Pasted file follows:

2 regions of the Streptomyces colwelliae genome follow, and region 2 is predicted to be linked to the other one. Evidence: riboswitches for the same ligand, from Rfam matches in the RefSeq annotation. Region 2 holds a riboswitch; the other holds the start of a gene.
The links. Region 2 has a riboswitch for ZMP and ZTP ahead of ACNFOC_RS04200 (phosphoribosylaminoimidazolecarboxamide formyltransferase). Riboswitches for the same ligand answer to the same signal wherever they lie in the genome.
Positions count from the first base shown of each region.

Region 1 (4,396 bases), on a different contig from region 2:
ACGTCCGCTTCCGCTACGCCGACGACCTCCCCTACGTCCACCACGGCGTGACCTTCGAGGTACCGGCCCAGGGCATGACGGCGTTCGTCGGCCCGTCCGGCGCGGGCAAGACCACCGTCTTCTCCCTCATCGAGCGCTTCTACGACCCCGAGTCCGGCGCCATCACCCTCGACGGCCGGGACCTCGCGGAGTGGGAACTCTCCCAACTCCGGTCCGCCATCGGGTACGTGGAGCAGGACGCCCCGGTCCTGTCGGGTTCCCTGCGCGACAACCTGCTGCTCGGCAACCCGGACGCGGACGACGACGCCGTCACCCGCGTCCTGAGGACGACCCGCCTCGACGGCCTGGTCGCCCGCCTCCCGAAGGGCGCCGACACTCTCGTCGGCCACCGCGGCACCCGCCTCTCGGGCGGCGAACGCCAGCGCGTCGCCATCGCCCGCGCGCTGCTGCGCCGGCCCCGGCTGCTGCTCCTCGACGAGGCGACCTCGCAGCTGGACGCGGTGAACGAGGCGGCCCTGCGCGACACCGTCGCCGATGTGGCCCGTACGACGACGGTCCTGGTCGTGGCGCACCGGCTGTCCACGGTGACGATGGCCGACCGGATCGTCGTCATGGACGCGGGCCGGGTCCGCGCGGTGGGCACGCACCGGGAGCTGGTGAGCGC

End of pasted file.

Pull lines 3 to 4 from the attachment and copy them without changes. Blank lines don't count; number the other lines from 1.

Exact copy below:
Positions count from the first base shown of each region.

Region 1 (4,396 bases), on a different contig from region 2: